Three new audiences that could come to the theater this year.

Audience development isn’t about education, enrichment, etc.  Audience development is about product.

The education, enrichment, etc. can be what leads audiences to the water, but it doesn’t make them drink. What makes them get drunk on the experience of theatergoing is the product itself.

This season, there’s a show on its way that has the ability to tap into three brand new audiences who may not have been interested in seeing a Broadway show, save for this one.

That show is . . . The Man Know As Spider.

Who are those audiences?




Head on over to Midtown Comics on 40th Street in NYC and look around.  Think many of those guys have even thought of going to a Broadway show before?  The comic book industry is a huge one, and expect a lot of these readers to be intrigued enough to walk up a few blocks to see how their favorite webbed crusader is ‘handled.’  I’d bet money that they’ll be as critical as Star Wars fans were of Jar Jar Binks, but, they’ll still go.  And they’ll talk about it.  And some will like it.  And hopefully, for us, they’ll go see something else as a result.


2.  U2 FANS


U2 has fans in the millions, and since the band came of age in the 80s, many of those fans are reaching that prime theater-going demographic, and have more disposable income than they did when the fell in love with the band (although probably not as much as they had 2 years ago . . . thank you sub-primers and derivatives traders).  When these folks come to town and hear that there is a musical composed by what they believe is one of the greatest bands ever created, they’ll go, whether it’s about Spider-Man or EucalyptusTree-Man.




Size matters.  Whether you’re talking about the Largest Ball of Twine or the Biggest Broadway Musical in history, both draw tourists.  People will go see Spider-Man just because of its sheer mammoth-osity.  It has the potential to be an destination because of its sheer size, not unlike the Empire State Building.  People love to be able to tell their friends that they’ve seen the biggest of anything; The Grand Canyon, The Grand Tetons, people love Grand.  And people may make sure they see the show, in order to be able to tell people that they’ve seen what could be the “grandest” thing ever on a Broadway stage.
A lot of people have been asking me my thoughts on Spider-Man and its $42.5 million dollar budget, which reports say include $7.5 million for the renovation of the theater alone (that’s more than we spent on 13!).  I usually answer by saying that the story of Spider-Man reminds me of the movie version of Titanic.  It was delayed 6 months. It was wildly over budget and ended up being the most expensive movie ever made.  James Cameron was offering to turn in his royalties.  The media said that the movie could mean the downfall of both Fox AND Paramount.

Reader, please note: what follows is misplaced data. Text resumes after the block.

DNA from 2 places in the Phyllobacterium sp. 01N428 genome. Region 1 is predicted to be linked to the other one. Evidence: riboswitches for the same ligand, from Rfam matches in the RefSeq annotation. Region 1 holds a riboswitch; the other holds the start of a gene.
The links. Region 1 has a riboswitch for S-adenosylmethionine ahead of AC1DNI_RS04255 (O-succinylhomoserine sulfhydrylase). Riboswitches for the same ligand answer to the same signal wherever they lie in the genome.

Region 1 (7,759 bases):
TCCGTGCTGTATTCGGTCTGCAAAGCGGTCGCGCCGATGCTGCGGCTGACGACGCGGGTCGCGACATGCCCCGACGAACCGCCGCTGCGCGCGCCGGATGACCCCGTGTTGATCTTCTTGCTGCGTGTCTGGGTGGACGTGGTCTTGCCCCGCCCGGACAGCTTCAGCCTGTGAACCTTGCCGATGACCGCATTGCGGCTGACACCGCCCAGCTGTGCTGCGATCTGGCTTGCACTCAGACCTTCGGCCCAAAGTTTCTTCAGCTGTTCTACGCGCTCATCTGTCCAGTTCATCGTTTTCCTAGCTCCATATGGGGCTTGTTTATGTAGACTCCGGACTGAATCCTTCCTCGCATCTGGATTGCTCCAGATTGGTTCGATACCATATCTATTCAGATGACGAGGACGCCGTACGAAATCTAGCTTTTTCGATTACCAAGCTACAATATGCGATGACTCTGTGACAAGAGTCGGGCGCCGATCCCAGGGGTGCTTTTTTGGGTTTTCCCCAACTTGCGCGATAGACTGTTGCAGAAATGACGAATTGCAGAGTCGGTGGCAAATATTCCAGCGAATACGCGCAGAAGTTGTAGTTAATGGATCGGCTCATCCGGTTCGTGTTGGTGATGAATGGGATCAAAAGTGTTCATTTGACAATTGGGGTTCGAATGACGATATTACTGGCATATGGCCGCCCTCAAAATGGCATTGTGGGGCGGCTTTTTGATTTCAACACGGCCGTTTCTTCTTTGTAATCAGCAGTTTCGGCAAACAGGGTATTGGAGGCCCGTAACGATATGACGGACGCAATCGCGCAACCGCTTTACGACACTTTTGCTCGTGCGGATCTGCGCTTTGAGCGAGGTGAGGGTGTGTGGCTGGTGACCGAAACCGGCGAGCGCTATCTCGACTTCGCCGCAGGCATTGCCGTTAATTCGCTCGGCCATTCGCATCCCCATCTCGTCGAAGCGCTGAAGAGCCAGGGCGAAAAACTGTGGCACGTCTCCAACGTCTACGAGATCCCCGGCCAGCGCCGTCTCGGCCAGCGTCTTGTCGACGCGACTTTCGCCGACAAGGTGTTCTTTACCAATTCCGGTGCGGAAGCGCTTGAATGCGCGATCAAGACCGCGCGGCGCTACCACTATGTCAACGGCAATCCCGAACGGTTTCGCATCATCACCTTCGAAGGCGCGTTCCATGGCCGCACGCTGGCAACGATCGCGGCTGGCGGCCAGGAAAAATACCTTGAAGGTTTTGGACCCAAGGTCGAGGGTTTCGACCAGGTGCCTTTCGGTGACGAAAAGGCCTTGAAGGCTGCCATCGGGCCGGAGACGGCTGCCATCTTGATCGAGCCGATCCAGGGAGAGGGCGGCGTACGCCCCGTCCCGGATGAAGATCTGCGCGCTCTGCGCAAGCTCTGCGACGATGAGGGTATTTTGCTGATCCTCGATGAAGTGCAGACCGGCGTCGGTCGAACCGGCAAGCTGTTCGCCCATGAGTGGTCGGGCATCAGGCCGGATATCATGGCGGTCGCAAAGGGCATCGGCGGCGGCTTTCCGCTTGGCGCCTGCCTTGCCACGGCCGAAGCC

And then it opened and it became the highest grossing movie of all time.


So you never know what could happen, although I do think it’s important to remind everyone involved that the distribution of a theatrical production is just a wee bit different than the distribution of film.


Spider-Man on Broadway is unprecedented.  It doesn’t seem to make sense on paper, but then again, I remember when Wicked was in rehearsals and one of the stars said to me, “I don’t know, Ken, this show is either going to be the biggest flops of all time, or the biggest success.”  We all know what happened there.


Regardless of what happens, Spider-Man has the potential to develop some new audiences for the rest of us, and for that, I applaud their unprecedent efforts and wish them Web Luck!

Oh no, you’ll never get the rights to . . .

I have a good female friend who is obsessed with The Notebook.  She watches it like three times a week.  I mean, it was like a teddy bear to a two year old.  She never went anywhere without it.  When I finally gave in and agreed to watch it with her, I didn’t know what she enjoyed more . . . watching it, or watching me watching it, just to see my reaction.

One day, when I told her I was looking for things to turn into musicals, she said, “You know what would make a beautiful musical?  The Notebook!”  Then she stopped and didn’t speak for like three minutes. I think she was imagining the duet that Noah and Allie would sing to each other right after Allie found out that Noah wrote her a letter a day while they were apart, even though the letters never got to her (if your eyes just got a little watery there, it’s not because you’ve been staring at your computer too long).

I sort of blew her off.  “Too big a movie and too big a book,” I thought, “No way anyone is getting the rights.  Maybe Cameron Mac or Disney, but unless you’ve got a Broadway pedigree and a bank full of bucks, there is no way that musical is going to happen.”

“But It would be sooooooooo good,” she said.  “Come on, let’s watch it again and I’ll show you.”